In a world that has been so thoroughly mapped out that even the skies are commercially divided and rented by airlines, humanity simultaneously becomes increasingly more deeply aware that what goes around comes around. Thus, Hinduism, the most ancient detailed and distinctly identifiable religion, and Balinese Hinduism in particular, the faith of harmony, have much to offer the new integrated digital world in terms of the karmic discipline of selfless action that is practiced and tested therein, amidst the setting of public environmental woes, like Fukushima and global warming, and the incredible promises of fresh channels of communication, like Facebook (Renren in China) and smart phone technology.
The most direct way to this knowledge of Balinese Hindu conservation is by observing the Hindu practices of the youth and asking them what they think of and feel from their religion. Such inquiries, however, require some type of paradoxical shift on the part of the youths’ consciousness in that they must remove themselves somewhat from their customary familiarity in order to have a view of themselves as practicing Balinese Hindus—kind of like talking about the greatness of the ocean while swimming in it or explaining the pleasure of a cool long breeze while enjoying it.
Despite any potential consequences, numerous randomly chosen Balinese youths from the Denpasar area were invited into these considerations in order to help us understand the present and future states of Balinese Hinduism. The results were promising.
Does the youth feel dragged down by their religious heritage, experiencing a sense of active alienation to the global picture of cultural and technical assimilation, or are they positively concerned with the liberation that can be exercised from their spiritual practices? Basically, is it a battle of smart phone versus Dewi Sri?
Most of the youths considered in this small study were exceptionally confident about their relationship with their God, and, according to them, nearly all will not only preserve their faith but will enhance it over time. Over 90% think that they will become closer to their God in the future. Agung from Sanur says that since “God already give us life, joy, and happiness, and, to repay the gods we must come closer to them and always do the right thing.” Indeed, many of the youths interviewed expressed a personal, direct connection to their God and gods without reservation or the need for objective justifications. Shantidewi from Denpasar said: “My God is my hero and my strength. Without my God, I am nothing. I always apologize to my God when I’ve done wrong, and I always thank to God when I am happy.”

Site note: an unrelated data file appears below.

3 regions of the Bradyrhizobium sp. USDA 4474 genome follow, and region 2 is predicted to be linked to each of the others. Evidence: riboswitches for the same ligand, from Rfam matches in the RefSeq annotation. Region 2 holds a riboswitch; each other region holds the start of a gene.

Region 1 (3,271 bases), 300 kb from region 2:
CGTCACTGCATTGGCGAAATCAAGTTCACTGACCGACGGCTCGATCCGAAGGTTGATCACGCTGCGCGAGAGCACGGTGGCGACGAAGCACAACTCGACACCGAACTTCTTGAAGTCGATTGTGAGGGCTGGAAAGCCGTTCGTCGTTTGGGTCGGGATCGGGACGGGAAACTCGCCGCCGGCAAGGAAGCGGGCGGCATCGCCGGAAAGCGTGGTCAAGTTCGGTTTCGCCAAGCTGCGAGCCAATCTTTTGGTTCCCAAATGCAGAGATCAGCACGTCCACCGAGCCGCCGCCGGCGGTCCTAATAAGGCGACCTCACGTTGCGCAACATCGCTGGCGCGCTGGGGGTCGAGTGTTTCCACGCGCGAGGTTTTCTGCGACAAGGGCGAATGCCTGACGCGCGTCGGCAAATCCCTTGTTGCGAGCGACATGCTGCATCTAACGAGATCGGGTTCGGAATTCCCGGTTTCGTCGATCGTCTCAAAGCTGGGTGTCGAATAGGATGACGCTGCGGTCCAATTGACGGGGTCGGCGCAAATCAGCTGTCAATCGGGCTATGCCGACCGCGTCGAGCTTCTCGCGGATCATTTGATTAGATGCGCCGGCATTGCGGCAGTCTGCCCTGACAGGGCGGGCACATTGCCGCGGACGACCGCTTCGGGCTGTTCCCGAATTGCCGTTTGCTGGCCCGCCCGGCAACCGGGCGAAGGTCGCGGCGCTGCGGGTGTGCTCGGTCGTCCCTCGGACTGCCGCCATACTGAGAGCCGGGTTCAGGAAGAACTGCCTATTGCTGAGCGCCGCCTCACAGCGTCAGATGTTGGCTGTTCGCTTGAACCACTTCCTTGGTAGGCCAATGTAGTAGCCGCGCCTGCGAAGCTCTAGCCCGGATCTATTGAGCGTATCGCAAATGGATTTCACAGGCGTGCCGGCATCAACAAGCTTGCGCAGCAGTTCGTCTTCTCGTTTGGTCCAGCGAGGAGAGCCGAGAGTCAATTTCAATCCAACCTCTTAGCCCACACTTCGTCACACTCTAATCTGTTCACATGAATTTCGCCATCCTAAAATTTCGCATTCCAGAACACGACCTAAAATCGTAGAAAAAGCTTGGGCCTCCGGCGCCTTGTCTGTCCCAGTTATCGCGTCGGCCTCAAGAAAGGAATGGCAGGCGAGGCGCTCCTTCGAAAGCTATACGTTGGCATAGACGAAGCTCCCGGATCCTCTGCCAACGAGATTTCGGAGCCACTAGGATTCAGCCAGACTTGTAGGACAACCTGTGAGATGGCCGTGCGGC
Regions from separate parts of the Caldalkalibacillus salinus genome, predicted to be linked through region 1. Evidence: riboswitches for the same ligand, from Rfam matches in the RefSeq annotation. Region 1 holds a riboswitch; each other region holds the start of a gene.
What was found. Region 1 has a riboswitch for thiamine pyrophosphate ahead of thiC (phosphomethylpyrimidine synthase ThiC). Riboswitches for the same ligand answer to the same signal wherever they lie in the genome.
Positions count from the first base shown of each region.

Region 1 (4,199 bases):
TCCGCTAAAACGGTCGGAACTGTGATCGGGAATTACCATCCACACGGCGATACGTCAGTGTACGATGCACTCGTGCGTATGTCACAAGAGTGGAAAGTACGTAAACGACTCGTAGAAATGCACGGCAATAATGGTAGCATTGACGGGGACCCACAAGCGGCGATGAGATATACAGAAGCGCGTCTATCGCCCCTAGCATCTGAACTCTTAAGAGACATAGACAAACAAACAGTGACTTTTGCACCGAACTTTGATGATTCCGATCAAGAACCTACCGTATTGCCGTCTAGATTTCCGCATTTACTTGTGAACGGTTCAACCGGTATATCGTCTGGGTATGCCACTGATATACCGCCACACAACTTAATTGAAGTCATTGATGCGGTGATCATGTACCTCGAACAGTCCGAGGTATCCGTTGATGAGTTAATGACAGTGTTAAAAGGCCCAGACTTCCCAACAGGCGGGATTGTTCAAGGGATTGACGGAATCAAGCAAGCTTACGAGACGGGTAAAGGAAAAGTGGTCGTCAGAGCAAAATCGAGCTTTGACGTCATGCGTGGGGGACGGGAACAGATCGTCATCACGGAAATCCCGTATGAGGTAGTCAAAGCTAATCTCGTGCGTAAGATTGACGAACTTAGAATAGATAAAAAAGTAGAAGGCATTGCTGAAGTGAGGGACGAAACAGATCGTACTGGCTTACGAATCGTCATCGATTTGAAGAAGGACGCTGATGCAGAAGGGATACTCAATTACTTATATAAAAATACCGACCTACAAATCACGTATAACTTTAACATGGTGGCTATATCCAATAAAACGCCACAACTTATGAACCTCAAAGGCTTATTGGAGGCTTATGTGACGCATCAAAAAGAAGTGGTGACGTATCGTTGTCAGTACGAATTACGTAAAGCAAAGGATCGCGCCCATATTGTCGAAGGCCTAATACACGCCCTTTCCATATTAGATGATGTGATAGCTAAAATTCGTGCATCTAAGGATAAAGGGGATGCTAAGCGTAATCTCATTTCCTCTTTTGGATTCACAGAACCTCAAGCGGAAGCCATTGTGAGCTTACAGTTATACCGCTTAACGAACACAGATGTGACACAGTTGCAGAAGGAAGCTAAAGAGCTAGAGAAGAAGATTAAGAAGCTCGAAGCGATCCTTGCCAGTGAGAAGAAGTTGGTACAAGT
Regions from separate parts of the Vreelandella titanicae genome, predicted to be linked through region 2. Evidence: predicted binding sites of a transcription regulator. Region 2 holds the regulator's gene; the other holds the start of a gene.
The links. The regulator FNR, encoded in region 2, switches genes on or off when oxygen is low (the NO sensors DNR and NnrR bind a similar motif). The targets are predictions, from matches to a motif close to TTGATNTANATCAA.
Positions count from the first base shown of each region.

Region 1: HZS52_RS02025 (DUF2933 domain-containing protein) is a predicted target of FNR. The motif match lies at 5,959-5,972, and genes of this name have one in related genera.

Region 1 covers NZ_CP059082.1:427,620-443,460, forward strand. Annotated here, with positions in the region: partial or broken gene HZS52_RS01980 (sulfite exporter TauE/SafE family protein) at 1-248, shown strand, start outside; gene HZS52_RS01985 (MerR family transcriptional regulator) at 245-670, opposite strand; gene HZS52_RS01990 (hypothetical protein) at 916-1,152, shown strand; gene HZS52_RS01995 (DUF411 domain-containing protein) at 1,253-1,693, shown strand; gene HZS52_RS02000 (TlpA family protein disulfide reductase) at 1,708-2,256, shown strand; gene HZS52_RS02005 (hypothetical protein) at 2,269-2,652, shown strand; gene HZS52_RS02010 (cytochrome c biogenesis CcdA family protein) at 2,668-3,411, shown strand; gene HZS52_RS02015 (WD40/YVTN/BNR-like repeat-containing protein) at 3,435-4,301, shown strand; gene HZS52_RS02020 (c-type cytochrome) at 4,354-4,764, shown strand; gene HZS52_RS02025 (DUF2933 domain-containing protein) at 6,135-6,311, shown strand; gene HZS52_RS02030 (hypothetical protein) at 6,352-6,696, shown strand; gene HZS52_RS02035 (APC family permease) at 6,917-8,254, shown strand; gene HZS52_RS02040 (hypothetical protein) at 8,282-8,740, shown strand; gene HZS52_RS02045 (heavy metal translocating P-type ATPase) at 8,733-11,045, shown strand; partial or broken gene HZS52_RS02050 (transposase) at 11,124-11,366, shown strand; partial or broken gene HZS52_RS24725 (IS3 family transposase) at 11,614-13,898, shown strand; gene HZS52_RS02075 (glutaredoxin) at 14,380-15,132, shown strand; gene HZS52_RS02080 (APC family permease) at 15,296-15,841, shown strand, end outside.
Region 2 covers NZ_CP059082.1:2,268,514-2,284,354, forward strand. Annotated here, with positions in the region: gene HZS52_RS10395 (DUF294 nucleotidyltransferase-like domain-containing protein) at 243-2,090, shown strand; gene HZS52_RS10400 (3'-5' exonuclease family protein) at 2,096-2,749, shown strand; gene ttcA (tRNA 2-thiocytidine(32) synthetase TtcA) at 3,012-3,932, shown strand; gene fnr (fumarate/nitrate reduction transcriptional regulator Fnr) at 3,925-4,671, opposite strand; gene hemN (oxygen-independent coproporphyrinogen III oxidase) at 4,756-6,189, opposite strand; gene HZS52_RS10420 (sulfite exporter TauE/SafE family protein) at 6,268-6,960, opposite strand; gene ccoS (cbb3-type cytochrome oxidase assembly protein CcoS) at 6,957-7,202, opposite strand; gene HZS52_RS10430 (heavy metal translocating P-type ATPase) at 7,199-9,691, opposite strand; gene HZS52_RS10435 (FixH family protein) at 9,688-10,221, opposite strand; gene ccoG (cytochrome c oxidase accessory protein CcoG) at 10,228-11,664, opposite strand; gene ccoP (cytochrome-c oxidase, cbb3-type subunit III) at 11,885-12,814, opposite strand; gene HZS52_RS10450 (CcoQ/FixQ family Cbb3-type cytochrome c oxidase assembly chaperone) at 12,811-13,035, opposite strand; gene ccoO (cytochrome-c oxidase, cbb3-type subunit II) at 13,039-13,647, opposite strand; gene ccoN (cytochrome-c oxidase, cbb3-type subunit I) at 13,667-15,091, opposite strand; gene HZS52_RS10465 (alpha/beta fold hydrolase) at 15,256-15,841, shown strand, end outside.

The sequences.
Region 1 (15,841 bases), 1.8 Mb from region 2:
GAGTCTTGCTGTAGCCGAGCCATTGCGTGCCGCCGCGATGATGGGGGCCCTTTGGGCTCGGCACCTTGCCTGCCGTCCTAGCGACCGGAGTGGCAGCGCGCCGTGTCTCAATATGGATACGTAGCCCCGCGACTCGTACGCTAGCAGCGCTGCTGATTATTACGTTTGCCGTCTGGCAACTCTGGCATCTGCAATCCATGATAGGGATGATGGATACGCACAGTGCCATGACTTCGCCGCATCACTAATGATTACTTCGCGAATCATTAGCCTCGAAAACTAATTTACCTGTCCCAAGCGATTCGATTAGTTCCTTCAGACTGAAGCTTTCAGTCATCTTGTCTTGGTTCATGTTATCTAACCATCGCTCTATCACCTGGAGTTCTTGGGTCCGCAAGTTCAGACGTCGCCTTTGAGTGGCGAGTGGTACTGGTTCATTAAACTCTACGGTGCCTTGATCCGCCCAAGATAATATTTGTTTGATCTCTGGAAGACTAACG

Perhaps it is useful and appropriate to briefly exam the three loosely-defined Balinese Hindu varieties here: adat, agama Hindu, and devotional Hinduism.
Adat represents the pre and post-colonial ritual-based Hinduism and focuses on the mystical connection between the Balinese and their divinized ancestors. It is the most brilliantly exhibited of the three types as it is exercised in the various rituals that one can witness in Bali, including cremations and temple ceremonies. Contrasting adat is the official state-promoted version of Hinduism in Indonesia, agama Hindu. It is based on text and doctrine. Like Catholicism within Christianity, agama Hindu’s dogma can be traced back to historical, textual, etymological, and locational roots starting in India. Therefore, to some, and specifically the state, it holds more authority and validity as a traveling form of Hinduism. Devotional Hinduism, the last type, was recognized in Bali in 1980. It is defined by two prominent features: devotion to Shri Sai Baba, an Indian ‘god-man,’ and the Krishna consciousness movement born out of New York City and emphasizing Krishna as the supreme manifestation of God.